John Krasinski's horror-thriller follow-up offers more of the same, but proves a tremendous showcase for actor Millicent Simmonds
Writer-director John Krasinski once said that if he had known he'd get to make A Quiet Place Part II, he wouldn’t have killed off his character at the end of the first film. After all, his Lee Abbott died so that his wife, Evelyn (Krasinski’s real-life partner Emily Blunt) and children – Regan (Millicent Simmonds), Marcus (Noah Jupe), and their newborn baby – could survive. And so we begin the second film with a question mark: no Lee, yet still very many monsters… where do we go from here?
The answer is to a flashback, of course, as we return to the very start to see how this nightmare apocalypse began. At one of Marcus’ baseball games, the Abbotts, like the rest of the world, watch in horror at the dystopian sight of these lethal monsters falling from the sky. It's an opener that works well because, just like in the first movie, Krasinski hinges everything on the marrow-deep fear conveyed on the faces of his actors, and the terrifying sound design that zones in and out of frequency – just as it would for Regan, who is deaf.
Later, we return to exactly where we left off last time, as the remaining Abbotts attempt to find a way forward without the (bearded) man of the family leading the charge. It isn't long before a new (also bearded) man enters the fold, though, after the Abbotts stumble across his hideout. Emmett (played by Cillian Murphy) is a vague acquaintance who has lost his wife and children in the 400 plus days since the invasion.
What ensues is a bifurcated narrative – Regan sets off with Emmett to find a way out, while Evelyn and Marcus stay back with the baby. It’s fitting, but also painstakingly obvious, for a second movie in a franchise to split its attention between two parallel storylines. Krasinski’s filmmaking boasts the very best attributes of a paint-by-numbers masterpiece: it looks good, sounds immense, but you can’t help but notice how painfully straightforward it all is.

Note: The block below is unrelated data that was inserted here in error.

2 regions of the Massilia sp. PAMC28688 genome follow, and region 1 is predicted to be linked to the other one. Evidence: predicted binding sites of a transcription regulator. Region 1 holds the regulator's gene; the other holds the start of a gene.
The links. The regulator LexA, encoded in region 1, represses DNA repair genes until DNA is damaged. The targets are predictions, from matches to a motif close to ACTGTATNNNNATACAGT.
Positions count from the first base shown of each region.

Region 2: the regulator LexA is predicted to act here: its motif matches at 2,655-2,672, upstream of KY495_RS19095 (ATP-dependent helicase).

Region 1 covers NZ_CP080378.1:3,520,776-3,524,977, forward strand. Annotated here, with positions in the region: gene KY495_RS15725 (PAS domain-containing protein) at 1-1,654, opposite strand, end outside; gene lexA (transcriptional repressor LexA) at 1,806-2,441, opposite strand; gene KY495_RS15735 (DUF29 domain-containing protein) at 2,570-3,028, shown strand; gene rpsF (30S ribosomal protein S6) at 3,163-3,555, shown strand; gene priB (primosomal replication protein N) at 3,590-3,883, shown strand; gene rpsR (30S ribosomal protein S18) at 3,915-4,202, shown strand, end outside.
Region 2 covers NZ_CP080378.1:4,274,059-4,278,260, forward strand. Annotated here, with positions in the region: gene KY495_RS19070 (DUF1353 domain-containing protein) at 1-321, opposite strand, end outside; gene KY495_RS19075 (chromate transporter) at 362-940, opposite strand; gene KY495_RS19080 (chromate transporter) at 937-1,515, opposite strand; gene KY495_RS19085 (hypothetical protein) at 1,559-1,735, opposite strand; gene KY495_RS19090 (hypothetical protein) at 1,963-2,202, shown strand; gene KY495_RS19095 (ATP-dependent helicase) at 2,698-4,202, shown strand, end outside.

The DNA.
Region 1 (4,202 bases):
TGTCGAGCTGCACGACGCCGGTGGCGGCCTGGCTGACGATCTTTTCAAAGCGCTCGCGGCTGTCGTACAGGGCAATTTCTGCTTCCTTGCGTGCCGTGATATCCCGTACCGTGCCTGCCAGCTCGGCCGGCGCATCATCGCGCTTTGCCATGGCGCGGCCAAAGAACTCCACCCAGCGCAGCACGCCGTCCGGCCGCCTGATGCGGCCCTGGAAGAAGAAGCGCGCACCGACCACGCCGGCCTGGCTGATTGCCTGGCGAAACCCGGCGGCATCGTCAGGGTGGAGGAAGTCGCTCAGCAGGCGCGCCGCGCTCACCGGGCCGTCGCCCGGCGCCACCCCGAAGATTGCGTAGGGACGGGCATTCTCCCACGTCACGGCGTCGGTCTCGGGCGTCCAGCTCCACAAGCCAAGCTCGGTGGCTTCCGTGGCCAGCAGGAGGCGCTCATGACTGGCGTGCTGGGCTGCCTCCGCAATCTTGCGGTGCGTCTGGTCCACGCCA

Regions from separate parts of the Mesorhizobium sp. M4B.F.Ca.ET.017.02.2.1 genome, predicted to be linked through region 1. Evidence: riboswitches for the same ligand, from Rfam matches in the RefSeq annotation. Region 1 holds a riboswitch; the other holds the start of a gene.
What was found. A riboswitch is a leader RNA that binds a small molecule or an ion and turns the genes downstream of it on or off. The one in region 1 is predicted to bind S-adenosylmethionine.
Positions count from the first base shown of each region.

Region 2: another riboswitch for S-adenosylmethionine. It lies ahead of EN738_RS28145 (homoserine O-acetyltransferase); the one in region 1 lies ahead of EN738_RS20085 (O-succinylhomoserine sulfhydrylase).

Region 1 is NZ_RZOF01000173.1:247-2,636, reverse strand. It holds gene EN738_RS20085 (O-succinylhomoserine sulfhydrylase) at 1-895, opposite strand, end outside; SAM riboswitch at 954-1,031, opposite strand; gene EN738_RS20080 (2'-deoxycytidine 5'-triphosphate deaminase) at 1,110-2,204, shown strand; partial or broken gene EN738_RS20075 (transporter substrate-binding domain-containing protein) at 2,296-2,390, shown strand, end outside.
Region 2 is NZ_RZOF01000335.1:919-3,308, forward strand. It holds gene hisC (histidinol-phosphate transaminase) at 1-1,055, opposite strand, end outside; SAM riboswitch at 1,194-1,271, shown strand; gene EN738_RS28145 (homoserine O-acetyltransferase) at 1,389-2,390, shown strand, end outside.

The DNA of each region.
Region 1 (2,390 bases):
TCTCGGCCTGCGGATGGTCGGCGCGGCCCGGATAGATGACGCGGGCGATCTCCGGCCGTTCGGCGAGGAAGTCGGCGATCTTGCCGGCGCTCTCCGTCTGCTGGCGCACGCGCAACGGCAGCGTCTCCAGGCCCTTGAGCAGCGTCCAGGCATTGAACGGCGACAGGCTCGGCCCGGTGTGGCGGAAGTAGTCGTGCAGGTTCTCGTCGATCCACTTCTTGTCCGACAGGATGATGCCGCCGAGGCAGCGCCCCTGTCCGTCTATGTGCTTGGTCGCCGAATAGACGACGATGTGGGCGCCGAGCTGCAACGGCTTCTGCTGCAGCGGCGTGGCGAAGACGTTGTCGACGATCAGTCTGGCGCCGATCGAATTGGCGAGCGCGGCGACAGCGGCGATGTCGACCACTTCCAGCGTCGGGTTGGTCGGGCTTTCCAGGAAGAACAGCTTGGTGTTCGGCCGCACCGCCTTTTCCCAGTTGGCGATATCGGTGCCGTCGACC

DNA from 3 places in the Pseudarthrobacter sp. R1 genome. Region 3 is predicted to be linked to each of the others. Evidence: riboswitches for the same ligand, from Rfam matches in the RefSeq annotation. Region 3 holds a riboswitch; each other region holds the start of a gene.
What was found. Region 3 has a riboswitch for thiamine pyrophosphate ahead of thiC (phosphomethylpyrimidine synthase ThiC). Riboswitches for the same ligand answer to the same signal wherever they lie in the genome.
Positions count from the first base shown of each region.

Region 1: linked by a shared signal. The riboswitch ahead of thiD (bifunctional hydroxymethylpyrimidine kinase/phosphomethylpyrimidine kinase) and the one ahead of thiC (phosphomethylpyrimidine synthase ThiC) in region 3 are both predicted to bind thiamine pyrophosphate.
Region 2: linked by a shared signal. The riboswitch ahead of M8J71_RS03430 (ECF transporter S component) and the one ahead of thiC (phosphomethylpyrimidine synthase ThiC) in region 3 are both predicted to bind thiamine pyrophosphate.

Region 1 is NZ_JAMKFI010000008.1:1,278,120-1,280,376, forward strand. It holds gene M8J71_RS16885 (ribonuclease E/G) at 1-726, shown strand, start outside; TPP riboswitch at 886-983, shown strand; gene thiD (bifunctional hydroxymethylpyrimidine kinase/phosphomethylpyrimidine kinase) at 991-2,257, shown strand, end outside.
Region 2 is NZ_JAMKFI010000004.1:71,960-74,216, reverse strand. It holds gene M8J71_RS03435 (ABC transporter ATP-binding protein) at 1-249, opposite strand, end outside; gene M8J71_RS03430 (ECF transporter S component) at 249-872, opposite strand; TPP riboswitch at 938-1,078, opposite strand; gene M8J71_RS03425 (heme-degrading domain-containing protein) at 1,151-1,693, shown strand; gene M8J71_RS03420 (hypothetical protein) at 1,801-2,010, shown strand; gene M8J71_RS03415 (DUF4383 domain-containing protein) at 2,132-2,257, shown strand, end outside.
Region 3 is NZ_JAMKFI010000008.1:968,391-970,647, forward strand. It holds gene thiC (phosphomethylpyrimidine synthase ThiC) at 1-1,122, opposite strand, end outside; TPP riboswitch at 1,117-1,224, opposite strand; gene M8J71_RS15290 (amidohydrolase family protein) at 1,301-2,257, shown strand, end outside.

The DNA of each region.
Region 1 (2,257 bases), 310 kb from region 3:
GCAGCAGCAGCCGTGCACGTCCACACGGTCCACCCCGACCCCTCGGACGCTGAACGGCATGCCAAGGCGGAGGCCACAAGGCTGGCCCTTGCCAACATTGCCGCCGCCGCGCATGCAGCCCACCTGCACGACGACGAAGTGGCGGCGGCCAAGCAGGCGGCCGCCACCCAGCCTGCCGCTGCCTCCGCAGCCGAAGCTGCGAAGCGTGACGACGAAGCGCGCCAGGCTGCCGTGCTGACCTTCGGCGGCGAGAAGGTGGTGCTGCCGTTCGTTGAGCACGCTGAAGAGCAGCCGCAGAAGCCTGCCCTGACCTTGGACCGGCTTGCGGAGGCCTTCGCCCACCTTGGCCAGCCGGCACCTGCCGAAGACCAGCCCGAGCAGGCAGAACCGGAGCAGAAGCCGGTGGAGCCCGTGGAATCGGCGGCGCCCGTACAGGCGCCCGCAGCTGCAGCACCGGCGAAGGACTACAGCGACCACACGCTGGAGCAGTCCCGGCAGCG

The biggest asset of this second chapter is Simmonds – the young actress telegraphs a striking combination of determination and fear like nobody else, carrying a movie at the ripe age of 18 alongside heavyweights such as Murphy and Blunt. If nothing else, the whole thing works as a tremendous, very handsome acting showcase – and with the oppressive, relentless monsters targeting our heroes, it's an unbelievably stressful one, too.
The success of A Quiet Place Part II completely hinges on whether you liked the first one – same logic (or lack thereof, when considering how the monsters function), same characters, same jump-scares, same tiny, infrequent bursts of relief and pathos. Krasinski leaves the door open for a third, fourth, perhaps even countless films to follow. But the suggestion that a wider universe is ready to unfold seems at odds with the series' taut and economical storytelling. Here's hoping this isn't another franchise set to overstay its welcome – better to end on a high note and disappear… quietly.
A Quiet Place Part II is released in UK cinemas on 3 June.Where to watch